Educational Explosion: The Damage of Unnecessary Advanced Degrees

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by Tyler Durden
Monday, May 20, 2024 - 11:00 PM


The percentage of U.S. adults holding an advanced degree increased by over 3% from 2011-2021. This increase in education is assumed to have a crucial role in America’s increasing economic strength over that time period. The expertise gained from such degrees is supposed to be valuable enough to outweigh the time and money put into grad degrees, both from the student’s perspective and the perspective of the schools and institutions that so often fund graduate degrees. In developing countries, college graduation rates are positively correlated with economic success. This same effect is thought to translate to America’s current explosion of higher education. This belief is held so strongly that the federal government spent 311,000,000,000 dollars on higher education in 2021.

However, a high advanced degree rate is much less strongly linked to national and individual success than universities would like you to think.

The first driving factor for graduate school is supposed to be self-interest. Graduate school is portrayed as a process that directly increases income and happiness. For some degrees, there is certainly a large associated increase in income, but for 40 percent of grad degrees, there is either negative or zero ROI. Most degrees in the arts and humanities fail to even pay themselves off. The time spent working would typically be far more beneficial to students than their choice of grad degree. While some may gain enough from those degrees in personal satisfaction to make up for their choices, taxpayers must feel comfortable knowing they are funding life expeditions that do not even increase the capability to care for oneself. Public education funding is promoted on the premise that the country will be both personally and collectively better off. With many degrees, neither is the case, yet more and more money is always being funneled towards public education.

While the negative ROI of some humanities degrees is expected, the corporate world has also created an inefficient monster through the promotion of MBA degrees. They are entry-level for many positions and they are recommended for workers who have stopped progressing and want promotions. Most MBA programs take 2-3 years to complete, so a significant break from working life is required. MBAs give very few specific skills and are more of a certifying apparatus that an employee is relatively intelligent and has enough resources to put some into an extra project. If they taught extremely useful skills their value would be obvious, but they appear to be more of a status symbol. Their relatively useless nature is evidenced by the fact that overall, MBAs have negative ROI. Most people who undertake MBAs are already high achievers, so the time spent getting an MBA could be used better by continuing the linear progress of their career.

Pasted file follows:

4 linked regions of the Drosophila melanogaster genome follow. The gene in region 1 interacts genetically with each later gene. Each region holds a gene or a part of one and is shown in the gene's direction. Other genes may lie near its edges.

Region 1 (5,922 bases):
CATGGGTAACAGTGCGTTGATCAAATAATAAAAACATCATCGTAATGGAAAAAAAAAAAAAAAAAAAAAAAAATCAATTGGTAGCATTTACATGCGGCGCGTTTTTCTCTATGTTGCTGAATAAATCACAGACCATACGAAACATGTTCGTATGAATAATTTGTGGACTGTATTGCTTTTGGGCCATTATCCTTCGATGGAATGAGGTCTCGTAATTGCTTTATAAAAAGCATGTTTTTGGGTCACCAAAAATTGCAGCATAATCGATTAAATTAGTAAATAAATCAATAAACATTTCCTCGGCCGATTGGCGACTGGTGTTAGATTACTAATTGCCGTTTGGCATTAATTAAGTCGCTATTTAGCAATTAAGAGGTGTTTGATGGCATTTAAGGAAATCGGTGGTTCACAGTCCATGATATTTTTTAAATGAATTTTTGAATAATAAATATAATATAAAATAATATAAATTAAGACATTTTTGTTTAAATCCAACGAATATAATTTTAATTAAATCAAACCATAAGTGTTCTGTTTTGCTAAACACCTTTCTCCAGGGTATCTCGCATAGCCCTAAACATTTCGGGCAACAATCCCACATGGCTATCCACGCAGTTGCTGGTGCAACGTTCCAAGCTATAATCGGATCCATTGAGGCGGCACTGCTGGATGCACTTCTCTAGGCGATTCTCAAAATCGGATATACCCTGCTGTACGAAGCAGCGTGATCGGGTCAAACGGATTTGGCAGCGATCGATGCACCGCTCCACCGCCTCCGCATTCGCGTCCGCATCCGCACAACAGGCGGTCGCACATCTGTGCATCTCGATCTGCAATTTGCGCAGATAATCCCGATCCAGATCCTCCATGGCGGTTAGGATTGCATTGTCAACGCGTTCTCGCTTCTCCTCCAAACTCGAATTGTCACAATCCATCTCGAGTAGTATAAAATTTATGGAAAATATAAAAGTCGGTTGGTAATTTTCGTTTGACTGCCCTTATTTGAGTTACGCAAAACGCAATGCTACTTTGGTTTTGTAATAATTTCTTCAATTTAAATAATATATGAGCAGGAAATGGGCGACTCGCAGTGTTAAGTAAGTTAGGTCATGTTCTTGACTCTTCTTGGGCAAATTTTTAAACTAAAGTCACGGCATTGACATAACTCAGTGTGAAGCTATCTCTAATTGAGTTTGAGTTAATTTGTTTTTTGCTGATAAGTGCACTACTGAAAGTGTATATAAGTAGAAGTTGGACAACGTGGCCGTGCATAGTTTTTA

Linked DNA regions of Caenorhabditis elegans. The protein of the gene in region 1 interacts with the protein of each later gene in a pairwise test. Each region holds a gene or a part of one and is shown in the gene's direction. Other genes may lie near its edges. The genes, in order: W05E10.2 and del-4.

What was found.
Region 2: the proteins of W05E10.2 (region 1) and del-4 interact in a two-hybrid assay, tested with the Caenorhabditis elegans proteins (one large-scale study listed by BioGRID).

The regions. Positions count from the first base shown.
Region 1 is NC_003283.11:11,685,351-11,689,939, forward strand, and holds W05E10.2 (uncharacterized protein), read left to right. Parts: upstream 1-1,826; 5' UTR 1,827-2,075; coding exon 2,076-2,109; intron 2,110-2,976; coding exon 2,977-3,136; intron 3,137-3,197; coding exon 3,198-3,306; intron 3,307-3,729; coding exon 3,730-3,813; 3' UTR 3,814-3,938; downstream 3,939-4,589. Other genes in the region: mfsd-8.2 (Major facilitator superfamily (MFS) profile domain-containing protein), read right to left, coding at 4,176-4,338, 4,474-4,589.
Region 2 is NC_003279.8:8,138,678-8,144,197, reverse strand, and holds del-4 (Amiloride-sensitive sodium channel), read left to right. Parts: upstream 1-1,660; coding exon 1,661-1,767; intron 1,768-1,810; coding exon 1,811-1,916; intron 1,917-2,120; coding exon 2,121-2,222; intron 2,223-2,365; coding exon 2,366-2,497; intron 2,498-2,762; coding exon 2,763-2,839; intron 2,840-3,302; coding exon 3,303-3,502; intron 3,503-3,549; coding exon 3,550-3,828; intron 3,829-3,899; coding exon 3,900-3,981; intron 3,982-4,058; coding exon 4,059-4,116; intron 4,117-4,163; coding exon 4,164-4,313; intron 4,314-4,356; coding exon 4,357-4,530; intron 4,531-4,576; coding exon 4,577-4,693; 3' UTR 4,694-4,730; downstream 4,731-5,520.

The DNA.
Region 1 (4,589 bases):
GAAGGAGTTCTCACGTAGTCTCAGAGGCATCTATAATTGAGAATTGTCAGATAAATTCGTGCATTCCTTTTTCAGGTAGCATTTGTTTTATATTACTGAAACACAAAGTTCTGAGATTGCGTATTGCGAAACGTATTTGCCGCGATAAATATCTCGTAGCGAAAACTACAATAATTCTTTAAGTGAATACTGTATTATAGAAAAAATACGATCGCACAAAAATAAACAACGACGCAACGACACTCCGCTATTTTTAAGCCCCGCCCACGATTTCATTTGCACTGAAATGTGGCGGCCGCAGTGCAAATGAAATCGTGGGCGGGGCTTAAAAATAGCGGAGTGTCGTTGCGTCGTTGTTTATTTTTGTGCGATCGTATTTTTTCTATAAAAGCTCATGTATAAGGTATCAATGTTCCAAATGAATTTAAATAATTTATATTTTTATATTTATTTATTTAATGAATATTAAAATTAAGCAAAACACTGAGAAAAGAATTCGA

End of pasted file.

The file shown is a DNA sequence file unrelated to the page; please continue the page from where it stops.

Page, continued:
The explosion of advanced degrees reflects a greater rejection of community and trust. Advanced degrees serve as a very expensive safety blanket for whichever line of work they are oriented toward. For people seeking work, they demonstrate their capability in a manner not dependent on any sort of relationship or past professional experience. Employers do not need to investigate as rigorously if they can examine a prospective employee’s course load and institution of choice. Demonstrations of actual capability through doing good work take a backseat to the prestige of the name on a diploma. Real-world experience is not quantifiable, and environments and individuals have a rich interplay that is impossible for any recruiter to fully decode. Graduate degrees remove this ambiguity and rubber stamp someone’s capability in a particular career. Trust and community could help assuage the current overinvestment in graduate school by letting capable workers be recognized for their work by people who know them as more than productivity units. If workers who feel they are ready for the next step must take a break from working to get an advanced degree unless that degree is far more than a certifying stamp, they are harming themselves, their company, and their country. The benefits of transparency created by advanced degrees are far outweighed by the damage done by workers slowing down their careers simply to gather institutional confirmation that they are indeed good workers.

Even if individuals or businesses were paying for their degrees, they would still be suspect, but government education makes it even clearer how detrimental they are. Government education spending is one of the largest contributors to the ever-growing national debt. There are some government expenditures that are generally deemed necessary, but the inefficiency of these degrees is so great that it can be seen across party lines.

While they are necessary for some fields, the current ballooned state of advanced degrees is exceedingly harmful.